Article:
I’d wager that when Donald Trump runs for president again, this surge of power — not just security from criminal prosecution, or the chance to use the White House as a profit center — is what Donald Trump Pu’s greatest motivation. No amount of personal wealth, no amount of fame, can confer bragging rights on the presidency.

Over the past century, the only presidents who could run for re-election but chose not to run — Calvin Coolidge in 1928, Harry Truman in 1952, Lyndon Johnson in 1968 — have served more than one term because they had started Their presidencies pass by completing the terms of predecessors who died while in office. There’s a reason for that, and it’s a precedent every modern president knows.

“The way history is, if you don’t run anymore, it’s considered an admission of defeat,” said Stuart Stevens, a Republican strategist who served as a senior adviser to the presidential campaigns of George W. Bush and Mitt Romney. tell me. “Either you think you succeeded in your first term and you deserve a second term, or you think you failed your first term and you want to do better.”

Which category does Biden fall into? “I think he thought he had a huge success,” Stevens said. “I agree.” Regardless, Stevens said, the presidency is hard to hand over. “It’s intoxicating to be able to change history.”

Bush is proving skeptics wrong, including his own parents. Obama is fulfilling his father’s far-fetched dream. Bill Clinton was a glutton for dinner at the nearest and biggest buffet. Trump was—and is—Trump, judged every day, every hour, by some sort of cosmic simulation akin to Nielsen ratings. The presidency is always the most watched show.

What about Biden? His decades in the Senate, with his unpretentious oratory, nicknamed “Joe Scranton” and daily Amtrak rides to the Capitol, gave him the unpretentious unpretentiousness of a journeyman who humbly serves us side, unimpressed and unimpressed by all the glitz of the office.

But we lost our way: he announced his first presidential campaign in 1987, at the age of 44, and apparently even then he was as confident as anyone else that he could lead the United States of America. While that bid ended early and disastrously amid allegations and subsequent admissions of plagiarism, he ran for the presidency again two decades later, when Obama ultimately won and chose him as a wingman.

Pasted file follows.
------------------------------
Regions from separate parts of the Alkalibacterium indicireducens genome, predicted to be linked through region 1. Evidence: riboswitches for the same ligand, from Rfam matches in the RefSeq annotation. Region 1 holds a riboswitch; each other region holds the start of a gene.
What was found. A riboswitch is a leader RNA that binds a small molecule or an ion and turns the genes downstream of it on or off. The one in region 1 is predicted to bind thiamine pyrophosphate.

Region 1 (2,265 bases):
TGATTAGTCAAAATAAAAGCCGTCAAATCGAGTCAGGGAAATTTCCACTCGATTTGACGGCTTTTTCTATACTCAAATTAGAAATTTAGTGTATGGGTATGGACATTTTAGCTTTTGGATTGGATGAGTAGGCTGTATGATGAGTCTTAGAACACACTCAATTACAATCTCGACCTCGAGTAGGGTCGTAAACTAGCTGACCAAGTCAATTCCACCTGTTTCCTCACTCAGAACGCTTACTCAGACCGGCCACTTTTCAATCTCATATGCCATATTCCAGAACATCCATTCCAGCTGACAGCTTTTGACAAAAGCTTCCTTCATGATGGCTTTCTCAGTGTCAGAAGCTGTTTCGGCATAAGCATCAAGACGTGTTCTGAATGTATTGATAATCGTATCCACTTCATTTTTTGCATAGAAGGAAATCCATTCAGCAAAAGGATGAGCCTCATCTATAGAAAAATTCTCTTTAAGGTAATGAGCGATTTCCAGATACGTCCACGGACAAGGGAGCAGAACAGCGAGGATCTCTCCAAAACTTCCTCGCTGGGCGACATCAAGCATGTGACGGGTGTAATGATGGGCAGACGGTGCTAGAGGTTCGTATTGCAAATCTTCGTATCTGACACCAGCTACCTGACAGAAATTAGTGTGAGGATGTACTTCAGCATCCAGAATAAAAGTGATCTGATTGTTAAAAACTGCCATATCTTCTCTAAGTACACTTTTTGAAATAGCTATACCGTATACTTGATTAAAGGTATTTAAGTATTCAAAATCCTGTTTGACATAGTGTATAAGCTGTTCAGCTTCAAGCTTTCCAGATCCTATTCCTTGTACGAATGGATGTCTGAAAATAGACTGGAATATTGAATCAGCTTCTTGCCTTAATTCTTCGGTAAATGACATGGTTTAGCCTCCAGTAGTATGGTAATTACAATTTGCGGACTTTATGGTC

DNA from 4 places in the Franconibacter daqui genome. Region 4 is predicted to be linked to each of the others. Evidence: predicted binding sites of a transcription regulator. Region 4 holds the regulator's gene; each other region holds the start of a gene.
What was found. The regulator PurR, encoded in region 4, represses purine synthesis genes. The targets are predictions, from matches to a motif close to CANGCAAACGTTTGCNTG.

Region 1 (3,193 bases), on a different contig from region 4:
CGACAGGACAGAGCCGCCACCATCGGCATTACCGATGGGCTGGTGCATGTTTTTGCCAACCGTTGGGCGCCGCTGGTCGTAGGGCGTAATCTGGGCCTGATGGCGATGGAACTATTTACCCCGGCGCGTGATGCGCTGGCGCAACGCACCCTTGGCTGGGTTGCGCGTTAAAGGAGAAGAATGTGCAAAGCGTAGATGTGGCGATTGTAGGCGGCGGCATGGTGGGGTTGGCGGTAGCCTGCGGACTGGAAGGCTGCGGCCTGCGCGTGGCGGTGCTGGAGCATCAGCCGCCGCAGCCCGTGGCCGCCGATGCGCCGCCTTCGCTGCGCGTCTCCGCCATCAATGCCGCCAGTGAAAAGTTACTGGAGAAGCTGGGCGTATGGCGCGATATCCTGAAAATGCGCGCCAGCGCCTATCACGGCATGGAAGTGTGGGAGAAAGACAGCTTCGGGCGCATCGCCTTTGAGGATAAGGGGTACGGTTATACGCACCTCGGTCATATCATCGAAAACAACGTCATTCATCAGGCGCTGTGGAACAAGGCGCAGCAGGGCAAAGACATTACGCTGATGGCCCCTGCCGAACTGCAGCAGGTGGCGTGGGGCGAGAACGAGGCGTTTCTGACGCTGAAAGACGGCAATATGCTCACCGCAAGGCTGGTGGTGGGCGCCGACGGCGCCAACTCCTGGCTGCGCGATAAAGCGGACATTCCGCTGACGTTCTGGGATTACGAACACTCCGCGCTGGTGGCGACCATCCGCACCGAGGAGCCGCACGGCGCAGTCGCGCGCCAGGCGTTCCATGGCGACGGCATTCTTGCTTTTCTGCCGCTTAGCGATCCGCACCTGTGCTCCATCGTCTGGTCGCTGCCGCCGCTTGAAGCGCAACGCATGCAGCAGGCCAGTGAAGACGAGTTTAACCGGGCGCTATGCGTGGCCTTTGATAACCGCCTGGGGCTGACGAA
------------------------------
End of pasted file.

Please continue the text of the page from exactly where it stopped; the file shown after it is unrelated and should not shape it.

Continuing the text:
We forget the sting of rejection that Biden must have felt when Obama basically tagged Hillary Clinton to succeed him after serving faithfully as Obama’s vice president. We forget how Biden has moved on after his crushing defeats in the Iowa caucuses and New Hampshire primary in early 2020. This kind of determination indicates a strong sense of self-esteem and a strong desire.

When we focus on his age, we focus on what it might and might mean for the dynamism he brings to the job and how much voters trust him. But there’s another side: He’s waited longer than anyone for the presidency. It’s sure to sweeten his tenure.

Biden is also driven by his obvious and rightful belief that the moral corruption of the Republican Party makes it as risky as possible for Democrats to retain control of the White House. He undoubtedly sees himself as the party’s best hope for that. A part of him is really doing it for us.

But he does it for himself too—for the approval of no rival, the excitement of no peer. For some people, these feelings don’t matter. They’re not people begging around for votes.

(This article has been updated to reflect news events.)

I invite you to register for free weekly email newsletter. You can follow me on Twitter (@Frank Bruni).

Source images courtesy of Drew Angerer/Getty Images and Getty Images Europe, via Irish Government, via Getty Images.